I travelled far from home this summer. For one of the very few times in my life, I would be completely alone. In a foreign land, with nothing to my name and no accountability to anyone save to myself. Some called me “brave”, others thought me “adventurous”. A woman travelling on her own in Europe. Some thought the idea of travelling alone was a challenging one, because of the loneliness. You have naught but your own company. Who would you talk to?- they asked me. And I shrugged. Anyone, I replied. Anyone who’d want to listen to what I have to say. Isn’t that dangerous? Maybe. I don’t really care. I’m a grown woman, and I can take care of myself. Oh- my dear- but you don’t know bad people and what they can do to you! Oh, I’m sure I do. I’m just not so sure I really care. Anyway, what’s meant to be is meant to be, I say.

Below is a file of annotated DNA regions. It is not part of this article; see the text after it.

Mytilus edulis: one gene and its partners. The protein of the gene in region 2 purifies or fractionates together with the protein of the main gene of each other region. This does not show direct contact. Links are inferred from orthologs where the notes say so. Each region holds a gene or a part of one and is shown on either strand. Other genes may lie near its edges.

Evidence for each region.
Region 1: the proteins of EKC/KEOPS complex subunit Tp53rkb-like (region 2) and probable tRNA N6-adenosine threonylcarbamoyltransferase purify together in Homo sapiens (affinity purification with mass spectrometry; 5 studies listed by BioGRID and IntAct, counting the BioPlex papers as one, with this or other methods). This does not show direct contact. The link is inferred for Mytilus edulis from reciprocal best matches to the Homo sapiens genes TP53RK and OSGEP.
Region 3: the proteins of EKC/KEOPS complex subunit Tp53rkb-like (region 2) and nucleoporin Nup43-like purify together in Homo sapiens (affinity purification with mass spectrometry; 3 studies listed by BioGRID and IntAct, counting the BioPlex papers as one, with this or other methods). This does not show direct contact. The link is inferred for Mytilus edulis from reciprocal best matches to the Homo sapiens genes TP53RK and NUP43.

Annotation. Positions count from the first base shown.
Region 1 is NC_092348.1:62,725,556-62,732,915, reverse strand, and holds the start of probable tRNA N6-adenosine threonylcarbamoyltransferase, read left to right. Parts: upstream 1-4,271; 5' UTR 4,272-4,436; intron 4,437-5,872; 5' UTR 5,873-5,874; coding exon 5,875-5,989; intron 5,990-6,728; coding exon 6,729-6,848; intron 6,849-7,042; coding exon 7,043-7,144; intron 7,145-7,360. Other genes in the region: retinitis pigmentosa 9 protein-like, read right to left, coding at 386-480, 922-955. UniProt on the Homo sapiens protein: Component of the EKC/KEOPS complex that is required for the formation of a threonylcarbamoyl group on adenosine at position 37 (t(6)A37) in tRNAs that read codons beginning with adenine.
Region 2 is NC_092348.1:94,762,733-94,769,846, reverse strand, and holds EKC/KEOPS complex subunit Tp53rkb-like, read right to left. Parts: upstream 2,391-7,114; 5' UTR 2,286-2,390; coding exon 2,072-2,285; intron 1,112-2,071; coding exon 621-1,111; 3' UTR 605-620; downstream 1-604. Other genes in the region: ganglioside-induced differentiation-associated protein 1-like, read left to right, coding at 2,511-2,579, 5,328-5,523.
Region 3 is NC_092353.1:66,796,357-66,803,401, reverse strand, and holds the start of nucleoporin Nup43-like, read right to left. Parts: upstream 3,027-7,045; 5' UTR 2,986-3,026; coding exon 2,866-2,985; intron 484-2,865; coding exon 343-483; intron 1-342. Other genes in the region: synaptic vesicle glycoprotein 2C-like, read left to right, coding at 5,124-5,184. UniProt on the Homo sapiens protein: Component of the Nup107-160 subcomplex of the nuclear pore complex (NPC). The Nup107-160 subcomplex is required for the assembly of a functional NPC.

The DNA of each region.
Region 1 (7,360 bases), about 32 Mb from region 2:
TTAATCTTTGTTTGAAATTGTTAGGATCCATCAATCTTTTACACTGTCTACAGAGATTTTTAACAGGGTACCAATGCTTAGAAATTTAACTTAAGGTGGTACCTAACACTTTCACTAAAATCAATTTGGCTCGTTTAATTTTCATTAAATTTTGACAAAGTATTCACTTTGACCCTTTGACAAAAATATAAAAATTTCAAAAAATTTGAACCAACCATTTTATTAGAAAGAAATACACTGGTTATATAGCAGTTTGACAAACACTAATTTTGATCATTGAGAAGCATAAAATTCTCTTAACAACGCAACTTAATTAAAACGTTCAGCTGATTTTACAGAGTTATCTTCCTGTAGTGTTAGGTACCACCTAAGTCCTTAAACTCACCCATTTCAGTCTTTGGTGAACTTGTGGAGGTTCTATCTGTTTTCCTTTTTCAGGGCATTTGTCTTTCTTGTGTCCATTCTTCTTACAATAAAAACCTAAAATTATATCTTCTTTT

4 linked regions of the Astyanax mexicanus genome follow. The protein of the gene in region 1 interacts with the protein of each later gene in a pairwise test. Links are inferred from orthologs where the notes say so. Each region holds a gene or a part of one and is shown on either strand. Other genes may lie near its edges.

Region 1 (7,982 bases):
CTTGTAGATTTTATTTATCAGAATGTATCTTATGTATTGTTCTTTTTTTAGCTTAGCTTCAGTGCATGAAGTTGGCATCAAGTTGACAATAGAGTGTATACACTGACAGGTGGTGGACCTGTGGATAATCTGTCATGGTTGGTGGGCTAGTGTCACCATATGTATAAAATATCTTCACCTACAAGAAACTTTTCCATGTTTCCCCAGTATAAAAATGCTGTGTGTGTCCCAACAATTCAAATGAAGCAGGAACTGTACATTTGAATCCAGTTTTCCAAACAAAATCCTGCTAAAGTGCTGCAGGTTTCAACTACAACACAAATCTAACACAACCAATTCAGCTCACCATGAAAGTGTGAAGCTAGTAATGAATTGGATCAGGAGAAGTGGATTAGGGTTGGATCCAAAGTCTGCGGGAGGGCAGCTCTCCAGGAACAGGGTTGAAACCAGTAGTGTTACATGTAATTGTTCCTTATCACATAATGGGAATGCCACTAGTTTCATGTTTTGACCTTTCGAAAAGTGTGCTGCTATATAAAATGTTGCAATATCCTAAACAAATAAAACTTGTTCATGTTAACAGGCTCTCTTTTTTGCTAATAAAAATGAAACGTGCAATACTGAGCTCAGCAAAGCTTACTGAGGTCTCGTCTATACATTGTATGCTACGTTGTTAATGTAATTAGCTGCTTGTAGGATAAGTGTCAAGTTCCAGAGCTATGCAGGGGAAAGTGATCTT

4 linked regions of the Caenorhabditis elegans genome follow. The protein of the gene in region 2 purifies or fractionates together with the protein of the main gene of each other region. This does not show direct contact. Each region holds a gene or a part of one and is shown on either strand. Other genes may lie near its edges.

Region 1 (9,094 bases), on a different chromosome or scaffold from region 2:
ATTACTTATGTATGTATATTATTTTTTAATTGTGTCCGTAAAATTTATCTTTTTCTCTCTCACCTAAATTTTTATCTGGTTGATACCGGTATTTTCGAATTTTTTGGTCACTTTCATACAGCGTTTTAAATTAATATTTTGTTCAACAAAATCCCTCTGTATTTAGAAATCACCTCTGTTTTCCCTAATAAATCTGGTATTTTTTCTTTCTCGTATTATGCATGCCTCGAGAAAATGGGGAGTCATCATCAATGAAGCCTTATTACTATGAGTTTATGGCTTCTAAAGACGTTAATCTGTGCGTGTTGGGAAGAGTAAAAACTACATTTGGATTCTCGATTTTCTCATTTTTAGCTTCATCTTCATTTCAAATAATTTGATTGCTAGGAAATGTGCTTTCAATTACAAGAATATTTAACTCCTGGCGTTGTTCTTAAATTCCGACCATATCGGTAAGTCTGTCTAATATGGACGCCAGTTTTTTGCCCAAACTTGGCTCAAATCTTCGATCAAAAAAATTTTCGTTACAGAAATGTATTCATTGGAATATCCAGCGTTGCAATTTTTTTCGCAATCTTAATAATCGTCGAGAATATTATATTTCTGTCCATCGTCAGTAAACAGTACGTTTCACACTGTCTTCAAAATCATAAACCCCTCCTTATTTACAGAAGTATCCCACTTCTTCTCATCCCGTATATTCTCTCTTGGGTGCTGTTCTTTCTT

I repeat my little mantra to myself, “I am a strong woman. I am a smart woman. I believe in me.” There were times, before this trip, that I doubted my self-worth, the person I was. Could I really be strong enough to face the sorrows of the days that would only come at me with renewed vigour? Coming out of the darkness of a divorce, raising a young child single-handedly, and leaving the only man that I truly loved to the ends of the earth, the only man who had ever romantically owned my heart- all this following quickly on the heels of my father’s death- threatened to destroy the very core that made me, me. And I don’t believe in that “Eat, Pray, Love” stuff- Elizabeth Gilbert is funny and witty, and I’m glad she discovered herself- but I am not Elizabeth Gilbert. And I don’t have the luxury of running away from my troubles, my past, the ugliness that made life so unbearably painful. I don’t have the kind of money that would allow me to live in Italy for months. I am a million kilos of excess baggage that included (gasp!) a life I would be responsible for- my daughter. And it was to be that my daughter was the only living thing that would keep me sane.